If the Ontario Hockey League wants to stage a 2020-21 season, it’s going to have to be an extremely irregular one.
Ontario’s Minister of Heritage, Sport, Tourism and Culture Industries, Lisa MacLeod, said Wednesday that one of her most pressing concerns is the OHL’s “return-to-play plan.” The league — which is aiming for an early-December start date to the campaign — and its players are going to have a long, strange path ahead if they wants to make this season happen.
“It would be safe to say that body contact, unless it’s incremental, will not be permitted as a result of COVID-19,” MacLeod said. “That would pose a challenge in terms of how they amend their play.”
MacLeod said that her ministry and the league are in close, constant contact and are trying desperately to figure out a restart plan for the 20-team league and its hundreds of players. She added that the OHL hasn’t yet requested any type of financial support from the province during the prolonged stoppage in play due to the COVID-19 pandemic.
“We work incredibly well with them, (OHL commissioner) David Branch is a part of our ministerial advisory committee as well, so they’re well aware of the health crisis that we find ourselves in in the second wave,” MacLeod said.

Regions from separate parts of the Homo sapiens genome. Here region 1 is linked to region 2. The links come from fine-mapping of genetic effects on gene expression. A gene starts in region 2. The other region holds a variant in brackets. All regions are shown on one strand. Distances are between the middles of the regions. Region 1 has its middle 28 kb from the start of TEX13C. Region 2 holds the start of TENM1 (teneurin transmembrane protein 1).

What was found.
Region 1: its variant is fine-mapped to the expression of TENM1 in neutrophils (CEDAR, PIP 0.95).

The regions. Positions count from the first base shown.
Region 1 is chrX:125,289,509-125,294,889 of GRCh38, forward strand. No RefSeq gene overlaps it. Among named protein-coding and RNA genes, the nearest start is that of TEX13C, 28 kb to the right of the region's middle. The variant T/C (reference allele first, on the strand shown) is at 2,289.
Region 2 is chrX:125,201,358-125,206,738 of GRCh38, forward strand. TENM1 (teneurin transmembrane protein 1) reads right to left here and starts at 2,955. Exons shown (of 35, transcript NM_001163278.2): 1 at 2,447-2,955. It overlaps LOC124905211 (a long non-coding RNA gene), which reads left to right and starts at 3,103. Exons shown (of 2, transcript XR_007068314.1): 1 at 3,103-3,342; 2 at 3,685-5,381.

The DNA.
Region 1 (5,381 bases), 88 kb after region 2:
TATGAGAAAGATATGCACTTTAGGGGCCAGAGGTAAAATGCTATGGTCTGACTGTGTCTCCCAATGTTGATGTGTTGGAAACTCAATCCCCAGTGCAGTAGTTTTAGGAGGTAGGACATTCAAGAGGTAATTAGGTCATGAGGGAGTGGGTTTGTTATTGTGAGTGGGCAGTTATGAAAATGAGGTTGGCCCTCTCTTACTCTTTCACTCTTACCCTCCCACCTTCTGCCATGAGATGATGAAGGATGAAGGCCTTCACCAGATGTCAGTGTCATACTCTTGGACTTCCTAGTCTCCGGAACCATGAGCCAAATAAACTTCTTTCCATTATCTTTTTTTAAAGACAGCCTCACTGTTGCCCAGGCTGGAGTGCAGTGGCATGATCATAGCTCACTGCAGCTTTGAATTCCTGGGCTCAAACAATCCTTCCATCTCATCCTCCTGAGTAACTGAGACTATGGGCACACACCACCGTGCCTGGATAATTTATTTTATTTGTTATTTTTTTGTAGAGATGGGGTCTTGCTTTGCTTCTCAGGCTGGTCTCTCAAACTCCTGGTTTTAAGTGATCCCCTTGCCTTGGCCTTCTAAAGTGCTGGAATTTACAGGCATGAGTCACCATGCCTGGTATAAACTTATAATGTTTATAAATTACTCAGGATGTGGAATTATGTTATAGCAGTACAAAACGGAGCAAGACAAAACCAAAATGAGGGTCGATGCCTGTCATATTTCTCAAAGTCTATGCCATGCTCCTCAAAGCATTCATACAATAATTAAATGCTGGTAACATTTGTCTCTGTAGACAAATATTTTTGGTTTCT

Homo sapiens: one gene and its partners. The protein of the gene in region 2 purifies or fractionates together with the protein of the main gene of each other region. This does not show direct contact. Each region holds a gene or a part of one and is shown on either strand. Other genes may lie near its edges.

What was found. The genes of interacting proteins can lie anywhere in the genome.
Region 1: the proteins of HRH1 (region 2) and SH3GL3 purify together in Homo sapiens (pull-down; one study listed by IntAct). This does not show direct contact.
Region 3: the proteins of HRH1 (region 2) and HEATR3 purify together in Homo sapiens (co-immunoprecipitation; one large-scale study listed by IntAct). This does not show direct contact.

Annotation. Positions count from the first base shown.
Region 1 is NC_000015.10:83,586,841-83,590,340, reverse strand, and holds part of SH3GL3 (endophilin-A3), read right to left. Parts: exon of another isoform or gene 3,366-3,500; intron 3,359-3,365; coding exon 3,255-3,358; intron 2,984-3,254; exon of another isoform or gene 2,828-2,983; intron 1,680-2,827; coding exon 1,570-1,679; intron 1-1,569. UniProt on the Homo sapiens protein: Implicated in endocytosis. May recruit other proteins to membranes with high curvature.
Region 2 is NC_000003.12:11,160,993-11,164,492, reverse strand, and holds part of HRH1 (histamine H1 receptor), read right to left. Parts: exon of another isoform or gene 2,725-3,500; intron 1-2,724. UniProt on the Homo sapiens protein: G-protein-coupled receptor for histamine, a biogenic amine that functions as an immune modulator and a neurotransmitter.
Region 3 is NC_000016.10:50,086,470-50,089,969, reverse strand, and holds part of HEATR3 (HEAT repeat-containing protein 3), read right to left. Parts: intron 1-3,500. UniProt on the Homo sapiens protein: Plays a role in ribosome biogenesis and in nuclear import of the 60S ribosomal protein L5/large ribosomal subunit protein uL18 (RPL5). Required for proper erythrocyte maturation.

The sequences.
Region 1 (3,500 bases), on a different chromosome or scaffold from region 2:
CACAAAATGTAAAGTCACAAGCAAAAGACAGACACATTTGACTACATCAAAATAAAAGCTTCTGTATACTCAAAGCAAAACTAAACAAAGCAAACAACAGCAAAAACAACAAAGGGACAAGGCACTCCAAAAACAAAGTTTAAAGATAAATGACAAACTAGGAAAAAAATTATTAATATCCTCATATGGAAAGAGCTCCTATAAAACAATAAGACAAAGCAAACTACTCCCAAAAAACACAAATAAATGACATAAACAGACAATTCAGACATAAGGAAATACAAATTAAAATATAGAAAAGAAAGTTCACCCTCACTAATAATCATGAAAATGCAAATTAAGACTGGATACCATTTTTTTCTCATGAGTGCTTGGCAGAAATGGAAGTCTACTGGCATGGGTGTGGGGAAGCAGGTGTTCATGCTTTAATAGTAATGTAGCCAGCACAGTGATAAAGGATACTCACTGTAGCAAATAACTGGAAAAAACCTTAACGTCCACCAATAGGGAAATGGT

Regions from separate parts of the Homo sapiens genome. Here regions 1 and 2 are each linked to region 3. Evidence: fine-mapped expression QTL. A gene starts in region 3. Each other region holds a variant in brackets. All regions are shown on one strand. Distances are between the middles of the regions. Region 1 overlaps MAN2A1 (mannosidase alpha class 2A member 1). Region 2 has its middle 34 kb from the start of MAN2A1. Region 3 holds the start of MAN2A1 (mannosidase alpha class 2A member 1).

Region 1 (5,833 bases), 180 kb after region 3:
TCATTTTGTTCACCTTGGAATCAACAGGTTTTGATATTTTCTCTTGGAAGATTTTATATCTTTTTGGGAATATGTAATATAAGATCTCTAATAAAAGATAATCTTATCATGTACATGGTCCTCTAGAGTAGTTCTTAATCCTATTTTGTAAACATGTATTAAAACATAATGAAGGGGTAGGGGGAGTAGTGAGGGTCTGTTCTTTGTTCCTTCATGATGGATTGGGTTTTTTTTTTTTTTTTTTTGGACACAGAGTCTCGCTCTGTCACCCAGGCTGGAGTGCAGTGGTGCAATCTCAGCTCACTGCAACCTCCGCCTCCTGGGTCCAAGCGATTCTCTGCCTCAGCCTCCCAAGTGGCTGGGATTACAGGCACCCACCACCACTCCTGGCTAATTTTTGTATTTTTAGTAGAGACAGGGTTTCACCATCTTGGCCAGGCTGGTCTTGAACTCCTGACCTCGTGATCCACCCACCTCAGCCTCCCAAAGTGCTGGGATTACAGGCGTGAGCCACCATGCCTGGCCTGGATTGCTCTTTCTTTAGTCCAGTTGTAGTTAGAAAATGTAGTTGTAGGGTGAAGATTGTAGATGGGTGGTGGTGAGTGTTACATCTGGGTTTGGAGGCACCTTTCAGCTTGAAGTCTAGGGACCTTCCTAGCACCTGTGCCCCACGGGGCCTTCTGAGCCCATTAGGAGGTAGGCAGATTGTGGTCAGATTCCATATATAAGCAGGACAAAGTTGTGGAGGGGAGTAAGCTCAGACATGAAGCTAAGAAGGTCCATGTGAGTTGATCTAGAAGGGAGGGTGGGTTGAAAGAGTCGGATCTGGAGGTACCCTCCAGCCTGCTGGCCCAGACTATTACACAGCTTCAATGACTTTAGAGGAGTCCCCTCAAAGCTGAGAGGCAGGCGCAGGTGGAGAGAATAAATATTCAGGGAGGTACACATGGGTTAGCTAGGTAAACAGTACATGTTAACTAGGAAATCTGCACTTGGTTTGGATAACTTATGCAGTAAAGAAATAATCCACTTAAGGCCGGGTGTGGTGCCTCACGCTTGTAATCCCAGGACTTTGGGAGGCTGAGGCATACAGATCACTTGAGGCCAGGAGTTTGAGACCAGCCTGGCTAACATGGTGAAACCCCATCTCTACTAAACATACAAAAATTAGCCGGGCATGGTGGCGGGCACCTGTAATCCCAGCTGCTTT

The Ontario Hockey League said in a statement that it won’t comment on the negotiations with the Ontario government, which are ongoing, according to the Canadian Press.
Aside from the obvious challenges of asking elite-level teenage athletes to essentially make a 180-degree shift in the way they’ve played the sport for nearly a decade at that point — body contact and checking being a central facet —other obstacles are dimming the OHL’s path back to any resemblance of normalcy.
One of those challenges will be overcoming border closures that would likely force the league’s three American teams, including Erie, Flint and Saginaw, to either move across the border to Canada for the season, or play out the campaign against only their fellow U.S.-based squads.
Also, two of the OHL’s more prominent franchises — the GTA-based Mississauga Steelheads and the Ottawa 67’s and — are in what are currently considered "hot zones" where the second wave of COVID-19 has seen case numbers rival those of early spring when the pandemic was at its peak.
Things don’t look all too promising in the short term for one of Canada’s flagpole institutions and one of the top feeder leagues to the NHL.
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